4.9 ± 0.8

Total Carotenoids:

24 ± 5 (100)

256 ± 18 (100)

325 ± 115 (100)

486 ± 54 (100)

 Astaxanthin

19 ± 4 (78)

174 ± 23 (68)

95 ± 27 (29)

203 ± 20 (42)

 Phoenicoxanthin

2.5 ± 0.7(10)

30.0 ± 0.8 (12)

37 ± 15 (11)

74 ± 14 (15)

 Canthaxanthin

ND

ND

9 ± 5 (3)

12 ± 6 (3)

 Echinenone

ND

ND

4 ± 7 (1)

ND

 β-carotene

ND

12 ± 6 (5)

67 ± 33 (21)

55 ± 15 (11)

 Lycopene

ND

ND

7 ± 6 (2)

ND

 Monocyclic carotenoids

2.8 ± 0.8 (11)

40 ± 3 (16)

107 ± 40 (33)

149 ± 27 (31)

ND: Not detected. Table values correspond to the average result from three independent cultures ± standard deviations. Percentage relative to total carotenoids is indicated in parenthesis. Monocyclic carotenoids include: γ-carotene, keto-γ-carotene, hydroxy-keto-γ-carotene, torulene and hydroxy-keto-torulene.

The mutant strain contained a higher amount of carotenoids (P-value < 0.05, Student's t test), with an approximately 1.9-fold increase after 120 h of culture. Previous studies on carotenogenesis in X. dendrorhous have shown that this process is induced by the end of the exponential and early stationary phases of growth, coinciding with the point at which glucose is completely exhausted [38-40]. Therefore, it is expected that the major differences in carotenoid content can be better appreciated in older cultures. However, the CBS-CYP51 +/− strain also had a higher carotenoid content after 48 h of culture, suggesting that carotenogenesis starts earlier in this strain. Moreover, carotenoid composition also differed between both strains, with a reduced astaxanthin proportion in the CBS-CYP51 +/− strain (Table 2). Interestingly, changes in the carotenoid composition showed similarity to cultures of X. dendrorhous in which the crtI gene (encoding the phytoene desaturase) was over-expressed [41], resulting in an increased monocyclic carotenoid proportion in CBS-CYP51 +/− cells. Moreover, β-carotene and xanthophyll intermediaries such as phoenicoxanthin and canthaxathin are increased during the synthesis of astaxanthin from β-carotene in CBS-CYP51 +/−, suggesting that the cytochrome P450 system involved in these steps may be weakened. It is likely that this change is the consequence of the reduced CYP51 gene dose in CBS-CYP51 +/−, which could favor the activity of the cytochrome P450 systems involved in ergosterol biosynthesis at the expense of astaxanthin synthesis. This idea is supported by the higher cytochrome P450 reductase transcript levels found in the CBS-CYP51 +/−strain after 24 h of cultivation (see below) that can sustain cytochrome P450 activity during ergosterol biosynthesis.

Similar to our findings, several studies have observed increased carotenoid production in X. dendrorhous when ergosterol levels are reduced. For example, when Phaffia rhodozyma (the anamorphic state of X. dendrorhous) was cultured in the presence of the antifungal ergosterol biosynthesis inhibitor fluconazole, enhanced astaxanthin production was observed [42]. One possible explanation is that ergosterol down-regulates its own synthesis via a negative-feedback mechanism. Therefore, a reduced ergosterol content favors the availability of mevalonate pathway products, which are common to ergosterol and carotenoid syntheses. This reasoning is supported by a previous study in which X. dendrorhous mutants that are unable to synthesize ergosterol due to the cyp61 mutation had increased carotenoid content compared to their parental wild type strains. Moreover, transcript levels of at least one gene of the mevalonate pathway (HMGR that encodes the hydroxymethylglutaryl CoA-reductase) were significantly increased [20]. In this sense, the supplementation of mevalonate in P. rhodozyma cultures resulted in an increase in carotenoid production [43]. Furthermore, deletion of the gene encoding squalene synthase (ERG9, the first step of sterol biosynthesis per se) in combination with the overexpression of the catalytic domain of the hydroxymethylglutaryl CoA-reductase in a recombinant Candida utilis strain caused an increase in lycopene production [44].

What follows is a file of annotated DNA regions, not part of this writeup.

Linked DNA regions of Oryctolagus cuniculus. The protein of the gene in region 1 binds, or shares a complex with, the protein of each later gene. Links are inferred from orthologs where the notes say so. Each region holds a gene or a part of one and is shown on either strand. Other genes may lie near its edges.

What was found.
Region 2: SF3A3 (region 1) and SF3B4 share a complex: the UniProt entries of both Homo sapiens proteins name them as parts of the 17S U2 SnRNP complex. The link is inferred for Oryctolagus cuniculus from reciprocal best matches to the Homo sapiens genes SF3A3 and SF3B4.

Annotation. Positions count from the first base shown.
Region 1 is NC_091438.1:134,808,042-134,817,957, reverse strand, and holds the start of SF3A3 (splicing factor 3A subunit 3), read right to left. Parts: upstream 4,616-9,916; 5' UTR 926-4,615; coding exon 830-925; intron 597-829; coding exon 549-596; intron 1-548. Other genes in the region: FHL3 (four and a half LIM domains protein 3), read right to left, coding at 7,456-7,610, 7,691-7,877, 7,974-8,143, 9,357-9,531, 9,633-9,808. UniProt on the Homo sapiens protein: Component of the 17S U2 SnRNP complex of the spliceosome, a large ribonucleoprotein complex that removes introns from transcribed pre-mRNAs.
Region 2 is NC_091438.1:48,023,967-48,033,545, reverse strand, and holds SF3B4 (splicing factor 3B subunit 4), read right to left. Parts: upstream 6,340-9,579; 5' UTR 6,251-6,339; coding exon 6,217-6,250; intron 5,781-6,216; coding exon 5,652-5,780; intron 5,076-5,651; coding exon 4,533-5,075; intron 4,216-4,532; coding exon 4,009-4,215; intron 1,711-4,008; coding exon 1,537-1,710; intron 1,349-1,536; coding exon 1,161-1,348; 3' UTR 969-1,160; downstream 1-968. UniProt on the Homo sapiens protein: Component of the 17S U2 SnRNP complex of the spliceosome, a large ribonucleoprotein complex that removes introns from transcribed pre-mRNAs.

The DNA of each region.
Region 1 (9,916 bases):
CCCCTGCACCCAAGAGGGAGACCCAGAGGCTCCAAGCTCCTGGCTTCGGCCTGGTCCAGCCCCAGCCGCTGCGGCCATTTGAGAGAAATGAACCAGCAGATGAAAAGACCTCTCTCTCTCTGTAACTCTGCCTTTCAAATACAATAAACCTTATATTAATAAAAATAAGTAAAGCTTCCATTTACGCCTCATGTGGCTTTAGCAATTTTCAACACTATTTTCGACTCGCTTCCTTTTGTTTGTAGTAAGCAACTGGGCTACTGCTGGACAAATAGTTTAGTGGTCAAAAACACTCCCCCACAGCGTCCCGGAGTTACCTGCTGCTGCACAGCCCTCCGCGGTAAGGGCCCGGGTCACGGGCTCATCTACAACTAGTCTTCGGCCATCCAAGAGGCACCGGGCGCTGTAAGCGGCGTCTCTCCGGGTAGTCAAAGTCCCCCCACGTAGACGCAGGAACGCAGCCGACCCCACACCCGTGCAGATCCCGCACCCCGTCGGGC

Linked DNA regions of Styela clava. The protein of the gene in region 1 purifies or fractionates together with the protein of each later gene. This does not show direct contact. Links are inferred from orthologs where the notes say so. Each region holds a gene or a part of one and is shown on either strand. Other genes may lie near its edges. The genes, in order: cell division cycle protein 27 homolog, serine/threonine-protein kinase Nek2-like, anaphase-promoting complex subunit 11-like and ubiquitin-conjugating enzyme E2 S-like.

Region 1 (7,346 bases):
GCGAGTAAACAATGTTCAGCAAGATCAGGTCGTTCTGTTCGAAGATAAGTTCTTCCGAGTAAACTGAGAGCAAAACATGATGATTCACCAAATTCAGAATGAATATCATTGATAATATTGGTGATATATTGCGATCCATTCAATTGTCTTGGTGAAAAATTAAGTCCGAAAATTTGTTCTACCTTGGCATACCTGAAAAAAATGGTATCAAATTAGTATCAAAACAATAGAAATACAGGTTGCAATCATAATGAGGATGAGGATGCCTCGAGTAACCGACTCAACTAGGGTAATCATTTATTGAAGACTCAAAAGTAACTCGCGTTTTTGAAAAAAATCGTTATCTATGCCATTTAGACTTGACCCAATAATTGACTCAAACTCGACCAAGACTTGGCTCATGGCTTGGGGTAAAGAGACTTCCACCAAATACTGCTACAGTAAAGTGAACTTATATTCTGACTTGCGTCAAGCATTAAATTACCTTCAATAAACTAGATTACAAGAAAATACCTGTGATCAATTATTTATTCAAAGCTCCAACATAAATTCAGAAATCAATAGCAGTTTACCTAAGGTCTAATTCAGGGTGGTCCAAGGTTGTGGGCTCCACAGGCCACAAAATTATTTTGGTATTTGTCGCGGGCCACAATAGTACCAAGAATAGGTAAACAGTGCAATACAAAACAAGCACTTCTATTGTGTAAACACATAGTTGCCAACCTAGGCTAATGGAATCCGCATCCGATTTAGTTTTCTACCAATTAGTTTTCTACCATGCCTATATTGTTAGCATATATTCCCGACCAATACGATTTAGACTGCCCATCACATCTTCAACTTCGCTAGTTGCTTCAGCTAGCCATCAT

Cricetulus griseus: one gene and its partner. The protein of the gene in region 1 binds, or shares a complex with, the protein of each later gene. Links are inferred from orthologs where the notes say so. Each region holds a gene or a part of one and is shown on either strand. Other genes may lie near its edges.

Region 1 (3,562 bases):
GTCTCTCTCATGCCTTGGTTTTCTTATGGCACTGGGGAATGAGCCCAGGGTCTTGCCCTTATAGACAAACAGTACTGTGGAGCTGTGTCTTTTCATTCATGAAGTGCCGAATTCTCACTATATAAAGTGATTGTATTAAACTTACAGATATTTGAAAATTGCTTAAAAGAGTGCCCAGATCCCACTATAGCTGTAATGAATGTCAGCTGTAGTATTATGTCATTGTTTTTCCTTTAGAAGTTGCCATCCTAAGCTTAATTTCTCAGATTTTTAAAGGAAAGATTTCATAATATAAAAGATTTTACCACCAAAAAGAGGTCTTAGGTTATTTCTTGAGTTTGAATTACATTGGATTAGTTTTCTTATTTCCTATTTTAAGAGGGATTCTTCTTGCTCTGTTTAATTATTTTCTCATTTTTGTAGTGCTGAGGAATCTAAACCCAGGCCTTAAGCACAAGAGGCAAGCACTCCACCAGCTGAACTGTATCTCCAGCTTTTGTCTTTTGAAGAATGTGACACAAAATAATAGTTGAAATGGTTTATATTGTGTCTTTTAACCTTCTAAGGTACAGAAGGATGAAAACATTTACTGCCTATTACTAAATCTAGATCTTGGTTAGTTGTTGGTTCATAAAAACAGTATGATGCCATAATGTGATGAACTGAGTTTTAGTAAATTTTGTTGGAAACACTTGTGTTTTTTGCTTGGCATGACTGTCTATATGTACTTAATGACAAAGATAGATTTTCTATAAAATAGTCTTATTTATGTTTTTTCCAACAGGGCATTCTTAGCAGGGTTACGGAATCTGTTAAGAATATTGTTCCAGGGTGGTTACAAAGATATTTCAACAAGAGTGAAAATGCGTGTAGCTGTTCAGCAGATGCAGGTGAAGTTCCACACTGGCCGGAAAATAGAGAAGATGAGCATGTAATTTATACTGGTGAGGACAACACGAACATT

Based on this reasoning, we evaluated whether HMGR transcript levels were enhanced in strain CBS-CYP51+/−. To accomplish this, total RNA was extracted from the parental and CBS-CYP51+/− strains after 24 and 48 h of cultivation in YM media with constant agitation at 22°C, and the transcript levels were analyzed by RT-qPCR. The results revealed that the HMGR transcript level was indeed higher in the mutant strain compared to the wild-type strain, indicating that the elimination of one allele of the CYP51 gene of X. dendrorhous affected the expression of HMGR (Figure 4A). The HMGR gene controls one of the key regulatory steps in the mevalonate pathway, and, in turn, carotenoid and ergosterol biosynthesis through substrate availability [45]; therefore, an increase in the HMGR transcript level could partly explain the increased carotenoid content in the mutant strain CBS-CYP51 +/−. Similar to our findings, there was an increase in carotenoid content that was also related to a higher HMGR transcript levels following the treatment of the fungus Blaskelea trispora with ketoconazole, a specific inhibitor of CYP51 [46].